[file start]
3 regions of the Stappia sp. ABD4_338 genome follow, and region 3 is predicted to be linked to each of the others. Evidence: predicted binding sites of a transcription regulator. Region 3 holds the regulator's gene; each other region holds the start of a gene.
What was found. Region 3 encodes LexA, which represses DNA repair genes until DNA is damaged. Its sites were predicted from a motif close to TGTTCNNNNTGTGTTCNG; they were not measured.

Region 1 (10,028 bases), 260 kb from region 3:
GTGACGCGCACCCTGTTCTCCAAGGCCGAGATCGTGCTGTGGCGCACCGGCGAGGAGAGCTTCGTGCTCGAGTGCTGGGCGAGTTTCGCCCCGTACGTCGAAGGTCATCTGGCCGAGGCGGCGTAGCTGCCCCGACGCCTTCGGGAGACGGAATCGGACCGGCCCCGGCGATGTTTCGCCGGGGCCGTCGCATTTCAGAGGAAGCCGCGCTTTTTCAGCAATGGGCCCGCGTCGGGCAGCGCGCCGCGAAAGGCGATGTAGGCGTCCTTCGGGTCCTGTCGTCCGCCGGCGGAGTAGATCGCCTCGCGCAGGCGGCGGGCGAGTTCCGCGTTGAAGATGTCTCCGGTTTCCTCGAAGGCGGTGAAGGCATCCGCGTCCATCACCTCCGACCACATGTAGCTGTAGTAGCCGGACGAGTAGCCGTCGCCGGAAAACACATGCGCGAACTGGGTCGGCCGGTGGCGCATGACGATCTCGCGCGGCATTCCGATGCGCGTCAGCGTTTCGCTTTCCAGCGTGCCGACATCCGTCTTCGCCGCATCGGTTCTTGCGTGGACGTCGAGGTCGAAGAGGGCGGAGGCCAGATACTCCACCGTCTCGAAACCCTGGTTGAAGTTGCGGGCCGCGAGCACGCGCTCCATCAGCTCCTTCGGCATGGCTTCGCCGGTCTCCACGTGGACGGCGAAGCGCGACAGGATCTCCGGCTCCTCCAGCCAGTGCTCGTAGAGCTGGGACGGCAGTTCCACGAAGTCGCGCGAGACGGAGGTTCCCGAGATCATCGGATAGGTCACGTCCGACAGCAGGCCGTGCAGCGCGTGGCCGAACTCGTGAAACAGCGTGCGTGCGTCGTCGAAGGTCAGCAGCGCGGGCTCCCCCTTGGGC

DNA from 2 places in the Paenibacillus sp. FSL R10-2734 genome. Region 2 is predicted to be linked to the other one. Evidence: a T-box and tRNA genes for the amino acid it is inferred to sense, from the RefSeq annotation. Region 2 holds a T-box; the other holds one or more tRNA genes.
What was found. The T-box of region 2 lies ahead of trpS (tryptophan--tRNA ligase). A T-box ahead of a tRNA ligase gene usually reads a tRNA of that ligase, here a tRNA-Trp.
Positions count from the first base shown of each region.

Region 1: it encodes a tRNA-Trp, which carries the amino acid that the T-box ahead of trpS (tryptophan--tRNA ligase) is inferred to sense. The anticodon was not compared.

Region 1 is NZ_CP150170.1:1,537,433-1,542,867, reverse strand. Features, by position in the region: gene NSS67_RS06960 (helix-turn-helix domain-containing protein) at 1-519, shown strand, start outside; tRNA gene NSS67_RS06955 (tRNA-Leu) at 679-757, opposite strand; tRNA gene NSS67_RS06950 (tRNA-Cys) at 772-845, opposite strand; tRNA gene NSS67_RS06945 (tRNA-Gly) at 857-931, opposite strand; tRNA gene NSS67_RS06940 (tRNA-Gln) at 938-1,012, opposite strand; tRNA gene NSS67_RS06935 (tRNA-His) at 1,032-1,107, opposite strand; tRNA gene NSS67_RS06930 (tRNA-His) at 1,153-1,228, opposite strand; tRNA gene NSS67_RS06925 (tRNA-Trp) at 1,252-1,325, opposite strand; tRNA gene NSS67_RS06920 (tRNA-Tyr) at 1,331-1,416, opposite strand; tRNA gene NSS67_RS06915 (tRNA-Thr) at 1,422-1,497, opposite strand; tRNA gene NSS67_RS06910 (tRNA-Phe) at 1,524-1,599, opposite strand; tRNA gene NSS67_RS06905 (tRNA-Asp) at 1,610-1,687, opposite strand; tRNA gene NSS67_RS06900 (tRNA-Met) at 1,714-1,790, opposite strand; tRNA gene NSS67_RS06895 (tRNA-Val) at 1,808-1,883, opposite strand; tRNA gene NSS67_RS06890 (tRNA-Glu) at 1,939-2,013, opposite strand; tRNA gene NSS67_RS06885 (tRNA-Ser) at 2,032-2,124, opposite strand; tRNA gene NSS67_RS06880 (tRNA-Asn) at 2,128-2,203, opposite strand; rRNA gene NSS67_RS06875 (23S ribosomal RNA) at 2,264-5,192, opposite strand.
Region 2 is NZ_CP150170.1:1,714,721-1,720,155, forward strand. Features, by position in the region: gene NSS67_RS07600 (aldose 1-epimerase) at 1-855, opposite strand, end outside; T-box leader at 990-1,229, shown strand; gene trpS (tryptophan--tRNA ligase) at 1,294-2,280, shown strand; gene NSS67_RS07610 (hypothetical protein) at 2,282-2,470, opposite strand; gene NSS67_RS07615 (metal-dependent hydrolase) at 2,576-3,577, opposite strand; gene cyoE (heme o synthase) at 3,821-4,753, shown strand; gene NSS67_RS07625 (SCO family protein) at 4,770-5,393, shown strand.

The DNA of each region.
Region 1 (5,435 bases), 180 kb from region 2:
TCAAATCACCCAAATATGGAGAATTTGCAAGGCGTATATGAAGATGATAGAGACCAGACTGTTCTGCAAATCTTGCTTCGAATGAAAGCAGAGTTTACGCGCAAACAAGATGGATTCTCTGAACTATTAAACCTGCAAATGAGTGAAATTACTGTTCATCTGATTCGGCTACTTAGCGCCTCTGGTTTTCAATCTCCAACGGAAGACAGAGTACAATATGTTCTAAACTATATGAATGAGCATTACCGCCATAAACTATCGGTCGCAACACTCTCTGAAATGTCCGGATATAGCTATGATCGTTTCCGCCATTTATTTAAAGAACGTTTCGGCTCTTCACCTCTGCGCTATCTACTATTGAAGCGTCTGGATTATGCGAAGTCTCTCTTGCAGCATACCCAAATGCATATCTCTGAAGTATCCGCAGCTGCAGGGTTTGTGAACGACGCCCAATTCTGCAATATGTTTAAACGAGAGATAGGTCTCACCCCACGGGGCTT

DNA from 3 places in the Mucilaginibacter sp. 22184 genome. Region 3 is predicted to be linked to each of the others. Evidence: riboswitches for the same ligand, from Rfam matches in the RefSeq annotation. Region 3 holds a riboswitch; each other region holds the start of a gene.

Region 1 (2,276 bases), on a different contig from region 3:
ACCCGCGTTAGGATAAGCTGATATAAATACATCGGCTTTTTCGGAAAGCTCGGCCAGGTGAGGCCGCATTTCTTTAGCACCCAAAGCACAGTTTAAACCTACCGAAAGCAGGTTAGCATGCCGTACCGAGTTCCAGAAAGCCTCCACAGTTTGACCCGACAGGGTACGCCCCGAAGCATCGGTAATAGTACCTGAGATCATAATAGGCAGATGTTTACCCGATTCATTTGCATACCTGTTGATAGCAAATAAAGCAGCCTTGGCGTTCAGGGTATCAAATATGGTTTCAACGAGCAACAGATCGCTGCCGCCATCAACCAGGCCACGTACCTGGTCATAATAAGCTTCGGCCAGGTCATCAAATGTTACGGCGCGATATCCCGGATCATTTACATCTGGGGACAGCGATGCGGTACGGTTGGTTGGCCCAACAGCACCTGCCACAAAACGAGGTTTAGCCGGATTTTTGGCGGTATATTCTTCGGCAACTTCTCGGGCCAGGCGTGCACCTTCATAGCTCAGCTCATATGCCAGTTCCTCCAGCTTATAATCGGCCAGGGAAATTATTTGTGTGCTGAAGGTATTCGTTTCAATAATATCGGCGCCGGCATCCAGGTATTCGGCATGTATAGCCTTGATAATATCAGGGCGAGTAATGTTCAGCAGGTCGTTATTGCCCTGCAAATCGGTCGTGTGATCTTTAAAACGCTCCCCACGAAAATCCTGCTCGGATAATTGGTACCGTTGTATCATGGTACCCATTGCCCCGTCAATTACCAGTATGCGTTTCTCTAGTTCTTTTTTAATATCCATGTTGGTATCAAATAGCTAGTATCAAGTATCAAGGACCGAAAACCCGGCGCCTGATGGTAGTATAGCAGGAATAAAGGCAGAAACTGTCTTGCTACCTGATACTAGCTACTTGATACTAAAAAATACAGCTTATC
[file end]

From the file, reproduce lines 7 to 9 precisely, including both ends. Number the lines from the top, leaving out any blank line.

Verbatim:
Positions count from the first base shown of each region.

Region 1: it encodes a tRNA-Trp, which carries the amino acid that the T-box ahead of trpS (tryptophan--tRNA ligase) is inferred to sense. The anticodon was not compared.

Region 1 is NZ_CP150170.1:1,537,433-1,542,867, reverse strand. Features, by position in the region: gene NSS67_RS06960 (helix-turn-helix domain-containing protein) at 1-519, shown strand, start outside; tRNA gene NSS67_RS06955 (tRNA-Leu) at 679-757, opposite strand; tRNA gene NSS67_RS06950 (tRNA-Cys) at 772-845, opposite strand; tRNA gene NSS67_RS06945 (tRNA-Gly) at 857-931, opposite strand; tRNA gene NSS67_RS06940 (tRNA-Gln) at 938-1,012, opposite strand; tRNA gene NSS67_RS06935 (tRNA-His) at 1,032-1,107, opposite strand; tRNA gene NSS67_RS06930 (tRNA-His) at 1,153-1,228, opposite strand; tRNA gene NSS67_RS06925 (tRNA-Trp) at 1,252-1,325, opposite strand; tRNA gene NSS67_RS06920 (tRNA-Tyr) at 1,331-1,416, opposite strand; tRNA gene NSS67_RS06915 (tRNA-Thr) at 1,422-1,497, opposite strand; tRNA gene NSS67_RS06910 (tRNA-Phe) at 1,524-1,599, opposite strand; tRNA gene NSS67_RS06905 (tRNA-Asp) at 1,610-1,687, opposite strand; tRNA gene NSS67_RS06900 (tRNA-Met) at 1,714-1,790, opposite strand; tRNA gene NSS67_RS06895 (tRNA-Val) at 1,808-1,883, opposite strand; tRNA gene NSS67_RS06890 (tRNA-Glu) at 1,939-2,013, opposite strand; tRNA gene NSS67_RS06885 (tRNA-Ser) at 2,032-2,124, opposite strand; tRNA gene NSS67_RS06880 (tRNA-Asn) at 2,128-2,203, opposite strand; rRNA gene NSS67_RS06875 (23S ribosomal RNA) at 2,264-5,192, opposite strand.